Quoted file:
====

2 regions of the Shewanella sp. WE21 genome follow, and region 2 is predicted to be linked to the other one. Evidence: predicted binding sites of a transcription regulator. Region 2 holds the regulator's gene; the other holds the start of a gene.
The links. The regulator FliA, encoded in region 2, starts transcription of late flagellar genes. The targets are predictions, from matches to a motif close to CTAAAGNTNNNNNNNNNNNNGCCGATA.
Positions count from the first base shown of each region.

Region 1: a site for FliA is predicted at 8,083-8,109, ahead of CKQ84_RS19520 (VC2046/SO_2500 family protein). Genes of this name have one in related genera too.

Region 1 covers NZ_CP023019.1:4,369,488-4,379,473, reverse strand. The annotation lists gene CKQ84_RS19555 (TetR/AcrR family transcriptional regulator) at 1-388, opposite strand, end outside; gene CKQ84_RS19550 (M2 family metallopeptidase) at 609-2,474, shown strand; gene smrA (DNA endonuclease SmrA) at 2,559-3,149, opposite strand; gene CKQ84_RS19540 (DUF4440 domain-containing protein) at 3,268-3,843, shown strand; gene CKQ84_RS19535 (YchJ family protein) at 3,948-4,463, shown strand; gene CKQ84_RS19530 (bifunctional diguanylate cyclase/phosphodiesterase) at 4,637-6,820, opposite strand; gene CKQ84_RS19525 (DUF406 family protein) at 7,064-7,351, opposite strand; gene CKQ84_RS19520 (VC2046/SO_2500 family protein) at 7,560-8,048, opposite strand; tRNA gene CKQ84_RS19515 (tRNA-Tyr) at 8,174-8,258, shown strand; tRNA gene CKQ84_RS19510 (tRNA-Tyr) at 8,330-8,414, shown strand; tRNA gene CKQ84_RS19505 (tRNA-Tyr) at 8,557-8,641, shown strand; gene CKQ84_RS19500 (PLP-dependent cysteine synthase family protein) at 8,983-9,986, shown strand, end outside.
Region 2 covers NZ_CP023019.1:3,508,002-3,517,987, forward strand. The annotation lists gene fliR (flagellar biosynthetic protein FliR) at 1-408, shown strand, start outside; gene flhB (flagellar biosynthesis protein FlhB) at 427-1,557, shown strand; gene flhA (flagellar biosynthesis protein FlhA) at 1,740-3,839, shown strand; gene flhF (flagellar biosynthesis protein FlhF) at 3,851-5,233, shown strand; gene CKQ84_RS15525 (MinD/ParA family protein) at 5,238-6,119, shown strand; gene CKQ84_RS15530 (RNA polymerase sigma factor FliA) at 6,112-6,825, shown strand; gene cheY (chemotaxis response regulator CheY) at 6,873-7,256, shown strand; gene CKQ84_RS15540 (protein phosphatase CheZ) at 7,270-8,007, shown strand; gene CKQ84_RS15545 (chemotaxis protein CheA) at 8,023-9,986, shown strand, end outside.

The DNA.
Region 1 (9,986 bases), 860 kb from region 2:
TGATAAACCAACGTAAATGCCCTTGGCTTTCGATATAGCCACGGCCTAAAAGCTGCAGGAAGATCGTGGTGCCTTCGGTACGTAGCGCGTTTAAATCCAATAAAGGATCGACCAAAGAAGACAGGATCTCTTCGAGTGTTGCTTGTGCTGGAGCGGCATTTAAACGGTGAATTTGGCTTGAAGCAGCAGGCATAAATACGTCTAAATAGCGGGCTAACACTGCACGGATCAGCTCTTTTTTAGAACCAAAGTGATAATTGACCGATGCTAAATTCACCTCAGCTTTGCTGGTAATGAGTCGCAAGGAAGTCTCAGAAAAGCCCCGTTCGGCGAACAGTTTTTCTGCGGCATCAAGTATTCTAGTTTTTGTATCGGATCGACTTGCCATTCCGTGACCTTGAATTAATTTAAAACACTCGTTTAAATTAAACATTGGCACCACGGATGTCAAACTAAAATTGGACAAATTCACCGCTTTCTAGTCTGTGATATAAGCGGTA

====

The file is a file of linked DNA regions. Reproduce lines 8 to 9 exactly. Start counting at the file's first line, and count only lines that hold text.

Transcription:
Region 1 (9,986 bases), 860 kb from region 2:
TGATAAACCAACGTAAATGCCCTTGGCTTTCGATATAGCCACGGCCTAAAAGCTGCAGGAAGATCGTGGTGCCTTCGGTACGTAGCGCGTTTAAATCCAATAAAGGATCGACCAAAGAAGACAGGATCTCTTCGAGTGTTGCTTGTGCTGGAGCGGCATTTAAACGGTGAATTTGGCTTGAAGCAGCAGGCATAAATACGTCTAAATAGCGGGCTAACACTGCACGGATCAGCTCTTTTTTAGAACCAAAGTGATAATTGACCGATGCTAAATTCACCTCAGCTTTGCTGGTAATGAGTCGCAAGGAAGTCTCAGAAAAGCCCCGTTCGGCGAACAGTTTTTCTGCGGCATCAAGTATTCTAGTTTTTGTATCGGATCGACTTGCCATTCCGTGACCTTGAATTAATTTAAAACACTCGTTTAAATTAAACATTGGCACCACGGATGTCAAACTAAAATTGGACAAATTCACCGCTTTCTAGTCTGTGATATAAGCGGTA